Thomas Aquinas, by Fra Angelico

Thomas Aquinas, by Fra Angelico Wikimedia Commons

A lot’s been said by the learned likes of Jim Martin, S.J., Tom Reese, S.J., David Gibson, RNS, and others about this business of canonizing popes, but in anticipation of Sunday’s double ring ceremony for John XXIII and John Paul II, let me stick in my two medievalist’s cents.

As Gibson reports, almost all of the 83 pope-saints achieved that status during the first millennium of the common era. What’s important to know is that the papacy at that time was a feeble institution. Sure, there were a few impressive characters like Leo I and Gregory the Great, but the office was more important symbolically than functionally. Along with the early popes who achieved sainthood via martyrdom, the acclamation of sancti pontifici points to the spiritual appeal of the See of Peter, not its temporal throw-weight.

It was only after the year 1000 that the papacy grew into a powerful institution — controlling significant territory, pushing around kings and emperors, sending the faithful out on crusade, and extending legislative, judicial, and executive authority over the entire Western church. To be bishop of Rome was the toughest job in Christendom and sanctity was well down on the list of qualifications. Innocent III and Paul III were the greatest of popes, but they’ve never been considered anything like saints.

So the Church all but gave up canonizing its top dog. Only three popes were made saints in the second millennium through World War II. Then, in 1954, the canonization of Pius X ushered in an era when it suddenly became rare for a pope not to be set on the path to sainthood.

It could be argued that this routine canonization of popes harks back to the first millennium, bearing witness to the papacy’s temporal impotence. As Joseph Stalin famously quipped in 1935, “The Pope! How many divisions has he got?”

But with Stalin’s realm a victim, in some measure, of the Polish pope who will be canonized in a couple of days, that doesn’t seem quite right. Rather, I’d say, papal saint-making is the Vatican’s declaration of spiritual power. In our time, popes have become the most consequential religious figures on the planet. Are they therefore saints, ex officio as it were? That’s a question that Fr. Reese, and Maureen Dowd, NYT, and even Fr. Martin, answer in the negative. Could the Church have erred in canonizing them?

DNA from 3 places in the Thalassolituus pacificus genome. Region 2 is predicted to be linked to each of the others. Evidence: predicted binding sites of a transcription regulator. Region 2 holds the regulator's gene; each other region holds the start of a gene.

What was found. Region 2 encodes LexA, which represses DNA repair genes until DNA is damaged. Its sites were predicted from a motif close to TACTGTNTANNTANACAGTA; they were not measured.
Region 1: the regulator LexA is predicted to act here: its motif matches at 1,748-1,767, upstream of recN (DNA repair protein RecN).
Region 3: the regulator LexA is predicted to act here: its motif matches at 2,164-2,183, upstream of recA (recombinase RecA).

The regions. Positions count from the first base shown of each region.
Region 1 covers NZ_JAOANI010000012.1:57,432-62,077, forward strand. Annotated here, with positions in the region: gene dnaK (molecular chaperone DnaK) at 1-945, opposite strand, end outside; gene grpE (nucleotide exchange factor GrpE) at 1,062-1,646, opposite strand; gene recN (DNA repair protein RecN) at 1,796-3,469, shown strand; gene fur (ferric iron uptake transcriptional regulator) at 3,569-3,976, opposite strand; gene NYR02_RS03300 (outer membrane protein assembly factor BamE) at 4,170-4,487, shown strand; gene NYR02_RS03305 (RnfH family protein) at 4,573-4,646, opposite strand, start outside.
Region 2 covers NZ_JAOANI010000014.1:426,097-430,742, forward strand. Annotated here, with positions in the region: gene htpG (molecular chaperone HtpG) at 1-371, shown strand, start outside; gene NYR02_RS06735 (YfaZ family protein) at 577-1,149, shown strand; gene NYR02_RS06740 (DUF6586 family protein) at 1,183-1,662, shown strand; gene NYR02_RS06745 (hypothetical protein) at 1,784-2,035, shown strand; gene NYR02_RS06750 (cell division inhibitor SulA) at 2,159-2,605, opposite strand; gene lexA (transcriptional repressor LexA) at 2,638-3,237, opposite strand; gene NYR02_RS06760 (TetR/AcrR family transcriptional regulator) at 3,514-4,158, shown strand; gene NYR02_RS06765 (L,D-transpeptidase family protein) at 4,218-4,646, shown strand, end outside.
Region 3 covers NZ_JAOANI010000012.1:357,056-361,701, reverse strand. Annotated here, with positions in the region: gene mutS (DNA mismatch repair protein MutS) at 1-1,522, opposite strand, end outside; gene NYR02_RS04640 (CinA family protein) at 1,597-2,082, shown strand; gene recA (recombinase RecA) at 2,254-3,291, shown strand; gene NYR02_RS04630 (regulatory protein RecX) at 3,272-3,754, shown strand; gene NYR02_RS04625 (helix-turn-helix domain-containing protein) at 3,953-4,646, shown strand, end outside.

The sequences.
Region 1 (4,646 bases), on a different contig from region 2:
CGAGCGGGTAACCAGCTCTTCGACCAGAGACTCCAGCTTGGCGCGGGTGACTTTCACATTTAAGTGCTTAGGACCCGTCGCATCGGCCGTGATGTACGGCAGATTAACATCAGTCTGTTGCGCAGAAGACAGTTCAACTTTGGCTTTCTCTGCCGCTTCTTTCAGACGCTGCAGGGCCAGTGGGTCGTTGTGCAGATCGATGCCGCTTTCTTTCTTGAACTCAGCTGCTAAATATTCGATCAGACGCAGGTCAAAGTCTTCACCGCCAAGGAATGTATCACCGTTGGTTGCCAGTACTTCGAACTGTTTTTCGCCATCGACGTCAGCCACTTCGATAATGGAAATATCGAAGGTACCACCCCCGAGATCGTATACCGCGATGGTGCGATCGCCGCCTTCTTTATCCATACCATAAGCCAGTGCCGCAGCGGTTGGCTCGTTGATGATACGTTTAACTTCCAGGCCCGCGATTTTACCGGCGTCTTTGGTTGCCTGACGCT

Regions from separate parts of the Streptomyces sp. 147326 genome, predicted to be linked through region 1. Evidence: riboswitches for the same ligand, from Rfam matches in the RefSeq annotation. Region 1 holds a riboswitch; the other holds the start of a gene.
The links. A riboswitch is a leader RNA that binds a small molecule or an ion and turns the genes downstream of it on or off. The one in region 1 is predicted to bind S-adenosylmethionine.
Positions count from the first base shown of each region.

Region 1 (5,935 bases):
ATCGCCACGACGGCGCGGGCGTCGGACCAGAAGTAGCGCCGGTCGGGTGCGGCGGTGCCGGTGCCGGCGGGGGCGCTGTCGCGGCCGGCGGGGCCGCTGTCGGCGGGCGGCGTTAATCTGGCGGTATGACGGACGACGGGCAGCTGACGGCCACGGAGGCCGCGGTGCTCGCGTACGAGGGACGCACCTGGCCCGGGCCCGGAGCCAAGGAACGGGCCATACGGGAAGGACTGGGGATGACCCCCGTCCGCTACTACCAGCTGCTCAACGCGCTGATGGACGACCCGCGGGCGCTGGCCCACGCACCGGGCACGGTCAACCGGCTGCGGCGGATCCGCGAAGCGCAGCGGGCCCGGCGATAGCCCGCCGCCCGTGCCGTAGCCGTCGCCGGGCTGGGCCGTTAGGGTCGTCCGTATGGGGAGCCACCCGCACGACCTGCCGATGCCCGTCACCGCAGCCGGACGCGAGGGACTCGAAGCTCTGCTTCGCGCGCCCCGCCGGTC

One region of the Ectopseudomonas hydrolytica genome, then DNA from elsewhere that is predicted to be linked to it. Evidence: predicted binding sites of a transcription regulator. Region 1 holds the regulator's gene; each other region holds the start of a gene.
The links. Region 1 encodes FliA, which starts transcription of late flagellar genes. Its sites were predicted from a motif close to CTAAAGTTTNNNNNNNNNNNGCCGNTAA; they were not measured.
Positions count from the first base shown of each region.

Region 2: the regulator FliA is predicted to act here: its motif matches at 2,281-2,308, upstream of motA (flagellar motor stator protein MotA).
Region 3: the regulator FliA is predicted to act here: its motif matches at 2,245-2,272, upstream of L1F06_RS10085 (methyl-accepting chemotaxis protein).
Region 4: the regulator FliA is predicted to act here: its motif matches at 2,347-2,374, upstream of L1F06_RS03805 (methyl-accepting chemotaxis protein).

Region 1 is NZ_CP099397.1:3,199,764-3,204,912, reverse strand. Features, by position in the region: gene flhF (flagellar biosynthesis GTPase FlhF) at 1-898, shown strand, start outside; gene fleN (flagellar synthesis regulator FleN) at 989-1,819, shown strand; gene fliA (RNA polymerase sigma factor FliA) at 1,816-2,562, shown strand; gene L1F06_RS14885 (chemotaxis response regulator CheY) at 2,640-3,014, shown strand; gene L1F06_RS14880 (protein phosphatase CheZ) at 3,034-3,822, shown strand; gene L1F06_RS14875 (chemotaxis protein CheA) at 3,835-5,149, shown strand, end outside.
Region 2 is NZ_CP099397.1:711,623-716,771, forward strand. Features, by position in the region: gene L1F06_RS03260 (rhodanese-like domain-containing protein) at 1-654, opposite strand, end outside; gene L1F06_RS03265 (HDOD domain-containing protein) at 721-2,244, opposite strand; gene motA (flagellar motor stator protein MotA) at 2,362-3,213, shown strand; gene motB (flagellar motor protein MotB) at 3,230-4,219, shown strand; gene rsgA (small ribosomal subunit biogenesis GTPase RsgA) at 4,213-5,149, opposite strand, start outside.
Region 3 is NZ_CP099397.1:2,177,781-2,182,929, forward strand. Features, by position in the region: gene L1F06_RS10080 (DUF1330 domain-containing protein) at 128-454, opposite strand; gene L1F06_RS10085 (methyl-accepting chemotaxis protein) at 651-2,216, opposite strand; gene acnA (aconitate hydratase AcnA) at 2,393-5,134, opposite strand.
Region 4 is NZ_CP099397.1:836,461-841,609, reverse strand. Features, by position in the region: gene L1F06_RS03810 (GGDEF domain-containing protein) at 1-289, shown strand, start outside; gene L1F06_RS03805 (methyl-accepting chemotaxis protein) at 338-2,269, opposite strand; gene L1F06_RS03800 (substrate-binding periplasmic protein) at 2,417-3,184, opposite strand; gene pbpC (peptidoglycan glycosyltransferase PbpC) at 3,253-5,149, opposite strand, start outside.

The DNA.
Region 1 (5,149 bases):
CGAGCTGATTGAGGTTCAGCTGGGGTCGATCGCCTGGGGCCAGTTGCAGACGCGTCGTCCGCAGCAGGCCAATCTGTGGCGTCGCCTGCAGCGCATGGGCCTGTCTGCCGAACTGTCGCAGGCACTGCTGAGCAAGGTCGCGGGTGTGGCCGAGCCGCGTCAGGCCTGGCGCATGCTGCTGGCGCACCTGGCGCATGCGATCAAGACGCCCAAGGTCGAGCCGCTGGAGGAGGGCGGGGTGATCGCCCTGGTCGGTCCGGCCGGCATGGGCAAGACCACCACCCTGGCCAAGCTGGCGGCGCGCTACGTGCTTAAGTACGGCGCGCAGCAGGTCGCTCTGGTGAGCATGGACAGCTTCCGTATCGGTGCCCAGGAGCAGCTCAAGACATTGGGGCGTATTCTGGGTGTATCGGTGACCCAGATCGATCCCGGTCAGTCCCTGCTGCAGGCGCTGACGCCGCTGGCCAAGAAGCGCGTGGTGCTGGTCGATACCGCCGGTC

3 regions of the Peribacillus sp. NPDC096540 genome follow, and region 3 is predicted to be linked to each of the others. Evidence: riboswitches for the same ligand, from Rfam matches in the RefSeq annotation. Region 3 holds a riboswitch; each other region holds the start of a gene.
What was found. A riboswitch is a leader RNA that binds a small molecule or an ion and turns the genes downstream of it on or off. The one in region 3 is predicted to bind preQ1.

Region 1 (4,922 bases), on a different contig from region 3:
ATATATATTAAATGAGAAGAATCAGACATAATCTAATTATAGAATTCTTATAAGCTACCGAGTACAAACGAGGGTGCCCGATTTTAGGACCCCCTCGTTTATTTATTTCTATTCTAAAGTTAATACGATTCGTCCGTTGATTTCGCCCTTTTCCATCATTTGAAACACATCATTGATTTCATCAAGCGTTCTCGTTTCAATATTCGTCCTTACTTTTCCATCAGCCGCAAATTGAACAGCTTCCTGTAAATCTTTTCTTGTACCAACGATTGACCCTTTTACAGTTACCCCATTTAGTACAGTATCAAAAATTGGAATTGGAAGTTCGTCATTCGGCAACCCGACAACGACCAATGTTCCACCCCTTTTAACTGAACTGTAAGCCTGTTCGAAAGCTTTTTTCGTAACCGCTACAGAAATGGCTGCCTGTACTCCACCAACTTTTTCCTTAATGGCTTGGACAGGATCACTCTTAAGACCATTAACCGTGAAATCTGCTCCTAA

Considering whether some saints canonized by the Church might actually be in Hell, (Saint) Thomas Aquinas reckoned that, unlike true matters of faith, it was only “piously to be believed” (pie credendum) that the judgment of the Church could not err in this regard. His 13th-century contemporary, the great canon lawyer Pope Innocent IV, allowed as how “even if the Church should err, which is not to be believed, nevertheless God would accept prayers extended in good faith through such a one.” Another contemporary, the magisterial Cardinal Henry of Segusio, began his consideration of the question: “If the Church should err, which nevertheless is not to be believed, although it can happen…”

Their point would be that if you have your doubts about a canonized pope, try to get over them; but if you can’t, it doesn’t really matter whether he’s a saint or not.

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Mark Silk

Mark Silk

Mark Silk is Professor of Religion in Public Life at Trinity College and director of the college's Leonard E. Greenberg Center for the Study of Religion in Public Life. He is a Contributing Editor of the Religion News Service

1 Comment

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